Day 1 of carving the shell niche. The inside edge of the molding that will be surrounding this shell is 24″ wide x 12″ tall. The shell will be carved 9″ deep. The difficulty here is that it is not a perfect quarter round – it is more of an elipse. There will be a center scroll design also, so as I hog out the wood at this point, I am leaving a section of wood in the center to be able to carve this detail later.
I hope to finish carving the 3 capitals tonight because tomorrow I will be starting on a new project – and a very time sensitive one. I will be carving 2 large shell niches for 2 cabinets that will be built into a wall. This is for a house in St. Louis, and I will need to complete it by September 13 – that is 3 weeks from today!
The most complex part of this project is preparing and building the dome – before any carving is done. The carving is easy compared to some of the processes of engineering that are needed to put this together. If I can figure out how, I will attach some magazine articles on several processes of how to prepare this wood. It is truly surprising how complex it is.
Because this is so time sensitive, we are going to go the simplest and quickiest route – just gluing 10 – 2 inch thick blocks together and cut out of 3 of them half circles increasing in size – just to get as much of the bulk away as possible. And then… get a 4-1/2 inch chain saw blade and hog as much out as I can. Then when it gets closer to the final size, I will start working it with gouges. I am actually going to buy some specialty gouges for this to save my nuckles from getting scratched and cut. They will be long bent and spoon bent and probably 20 to 30 mm wide, if I can find the tools. They are so large, that they will be scarce. I guess I had better get looking…
Once I get the inside of the shell smooth, and the shape of the shell accurate (it is actually an oval shape – 24″ wide x 12″ high x 9″ deep), then I can lay out the shell ribs and start carving. The bottom rib will be a beautiful scroll design – with a lovely center scroll.
Then, for the outside – just because there will be so much excess wood, I will have my wonderful husband chain saw the bulk of the wood off.
I will be picking up the first block of wood from The Mill tomorrow. John Cook at The Mill is building it, and when I asked him how much it weighed, he just laughed.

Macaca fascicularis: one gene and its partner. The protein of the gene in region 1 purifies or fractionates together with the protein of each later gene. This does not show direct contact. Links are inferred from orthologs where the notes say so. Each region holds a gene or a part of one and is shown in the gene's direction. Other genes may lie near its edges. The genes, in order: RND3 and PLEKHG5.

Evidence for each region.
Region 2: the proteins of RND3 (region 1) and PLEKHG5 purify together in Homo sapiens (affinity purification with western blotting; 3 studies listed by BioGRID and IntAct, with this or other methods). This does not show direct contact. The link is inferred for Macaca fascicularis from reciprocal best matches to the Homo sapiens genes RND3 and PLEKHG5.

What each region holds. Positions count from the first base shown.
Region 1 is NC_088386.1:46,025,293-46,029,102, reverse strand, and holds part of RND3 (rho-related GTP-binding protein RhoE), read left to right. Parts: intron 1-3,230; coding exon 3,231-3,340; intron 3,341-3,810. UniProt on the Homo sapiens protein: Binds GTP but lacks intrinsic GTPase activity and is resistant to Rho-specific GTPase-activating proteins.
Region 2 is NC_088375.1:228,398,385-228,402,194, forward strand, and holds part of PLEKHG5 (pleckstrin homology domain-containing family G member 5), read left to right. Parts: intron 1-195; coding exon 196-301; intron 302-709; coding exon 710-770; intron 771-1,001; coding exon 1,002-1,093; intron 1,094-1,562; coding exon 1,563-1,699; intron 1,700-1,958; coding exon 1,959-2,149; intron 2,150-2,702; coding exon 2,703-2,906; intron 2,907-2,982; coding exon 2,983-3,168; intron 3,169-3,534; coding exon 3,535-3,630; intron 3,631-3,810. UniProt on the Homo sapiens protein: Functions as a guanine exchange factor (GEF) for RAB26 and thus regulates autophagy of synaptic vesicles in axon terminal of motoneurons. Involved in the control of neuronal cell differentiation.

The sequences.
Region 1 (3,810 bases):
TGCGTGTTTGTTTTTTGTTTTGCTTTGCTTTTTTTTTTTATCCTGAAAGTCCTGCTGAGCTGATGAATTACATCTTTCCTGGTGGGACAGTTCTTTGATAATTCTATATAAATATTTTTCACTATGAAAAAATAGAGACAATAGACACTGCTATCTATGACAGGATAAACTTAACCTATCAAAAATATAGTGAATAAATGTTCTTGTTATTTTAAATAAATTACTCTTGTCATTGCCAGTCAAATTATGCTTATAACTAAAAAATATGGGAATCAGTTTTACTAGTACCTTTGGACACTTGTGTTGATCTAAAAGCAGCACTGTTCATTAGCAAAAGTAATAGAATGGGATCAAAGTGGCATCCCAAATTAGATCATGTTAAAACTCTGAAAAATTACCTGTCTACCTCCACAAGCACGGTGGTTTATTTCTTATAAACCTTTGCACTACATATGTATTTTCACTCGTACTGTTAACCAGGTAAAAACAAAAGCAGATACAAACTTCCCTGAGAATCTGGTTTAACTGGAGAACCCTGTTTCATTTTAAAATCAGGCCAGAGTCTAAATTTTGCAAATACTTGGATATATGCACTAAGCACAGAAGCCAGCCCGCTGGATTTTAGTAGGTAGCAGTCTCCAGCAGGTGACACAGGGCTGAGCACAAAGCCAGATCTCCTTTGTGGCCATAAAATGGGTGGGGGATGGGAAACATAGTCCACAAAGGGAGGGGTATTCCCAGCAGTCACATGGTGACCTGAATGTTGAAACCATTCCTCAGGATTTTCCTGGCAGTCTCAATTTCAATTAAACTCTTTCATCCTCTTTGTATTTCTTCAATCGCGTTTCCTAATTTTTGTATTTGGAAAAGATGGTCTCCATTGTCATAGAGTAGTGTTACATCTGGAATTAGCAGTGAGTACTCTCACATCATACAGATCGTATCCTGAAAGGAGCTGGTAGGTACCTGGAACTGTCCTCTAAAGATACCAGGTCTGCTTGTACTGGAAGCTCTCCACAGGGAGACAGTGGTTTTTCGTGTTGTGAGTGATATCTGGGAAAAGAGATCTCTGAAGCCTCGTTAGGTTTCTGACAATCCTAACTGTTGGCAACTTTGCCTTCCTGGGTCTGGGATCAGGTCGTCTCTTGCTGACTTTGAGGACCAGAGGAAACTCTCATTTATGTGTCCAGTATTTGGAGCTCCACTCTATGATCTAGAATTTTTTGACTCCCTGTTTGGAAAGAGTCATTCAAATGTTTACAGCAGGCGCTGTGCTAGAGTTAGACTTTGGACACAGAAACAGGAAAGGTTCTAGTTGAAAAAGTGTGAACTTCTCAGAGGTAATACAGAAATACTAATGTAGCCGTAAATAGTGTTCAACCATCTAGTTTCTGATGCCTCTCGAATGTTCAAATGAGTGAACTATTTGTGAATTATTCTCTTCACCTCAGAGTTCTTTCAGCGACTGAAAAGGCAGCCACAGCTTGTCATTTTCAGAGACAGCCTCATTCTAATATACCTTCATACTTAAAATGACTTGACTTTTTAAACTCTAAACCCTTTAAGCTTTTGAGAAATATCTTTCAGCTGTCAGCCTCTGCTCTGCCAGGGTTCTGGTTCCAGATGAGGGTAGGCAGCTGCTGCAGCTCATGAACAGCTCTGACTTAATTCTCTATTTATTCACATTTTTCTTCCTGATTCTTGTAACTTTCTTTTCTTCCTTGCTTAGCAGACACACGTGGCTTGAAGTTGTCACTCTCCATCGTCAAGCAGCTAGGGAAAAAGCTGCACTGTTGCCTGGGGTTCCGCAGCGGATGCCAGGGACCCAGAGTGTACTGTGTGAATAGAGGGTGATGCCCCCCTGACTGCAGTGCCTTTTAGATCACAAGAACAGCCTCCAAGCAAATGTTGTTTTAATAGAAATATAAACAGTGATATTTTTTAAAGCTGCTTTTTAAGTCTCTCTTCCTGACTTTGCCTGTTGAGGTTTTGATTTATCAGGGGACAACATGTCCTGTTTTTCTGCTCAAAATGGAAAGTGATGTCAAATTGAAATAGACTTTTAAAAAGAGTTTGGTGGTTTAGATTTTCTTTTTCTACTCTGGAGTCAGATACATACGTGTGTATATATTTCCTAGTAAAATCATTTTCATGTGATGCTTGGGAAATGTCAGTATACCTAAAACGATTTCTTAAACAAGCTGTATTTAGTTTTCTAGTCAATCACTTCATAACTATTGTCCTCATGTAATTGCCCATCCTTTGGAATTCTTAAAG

What I am working on now is carving 3 Corinthian Capitals (simplified) in mahogany. They are 1/2 capitals and they will be going on a picture frame. This is a massive frame that is being re-created by Belinda McLain of Savannah, GA. She and several team members are building and finishing this frame, and I am carving 3 capitals. I don’t know the final size, but I think I remember her saying it was 26 ft wide x 9 ft tall.
Norman Landry, a dear friend, passed away yesterday, August 20, 2011. Norman had a passion for building reproduction furniture and was deeply involved in the Society of American Period Furniture Makers (www.sapfm.org). I am not sure how far back he goes in the group, but I know that he was one of the founding members of the Houston SAPFM, and was on the executive committee for several years for the national chapter.
On a personal note, Norman was a great friend and encourager. I have to say that if it weren’t for Norman, I would not be where I am today in my teaching career. So many times Norman would just start talking to people – sometimes people he didn’t even know – and that is how I got connected to a variety of people and groups. He introduced me to Roy Underhill, helped me get my instructional DVDs on the SAPFM web site, brought me down to Houston, TX to teach several classes to the SAPFM group, and many other situations that I will probably never even know about.
Norman had an energy and an enthusiasm about life that was contagious. He was no-nonsense, down-to-earth, and a very real person. With Norman, what you see is what you get – no masks. That is very refreshing.
I remember visiting him at his workshop in Houston – a 2 car garage where he had his workbench on wheels that he rolls out into his driveway whenever he wanted to use it. One thing that really amazed me was that he had a Shopsmith – and he actually used everything on it! The shop was absolutely spotless – every tool had its own place, and was probably well oiled before it was put away. He must have cringed when he saw my shop.
Norman, we will miss you with your overalls, blue denim SAPFM shirt, and Ben Franklin pony tail and glasses.
Norman, we will miss you.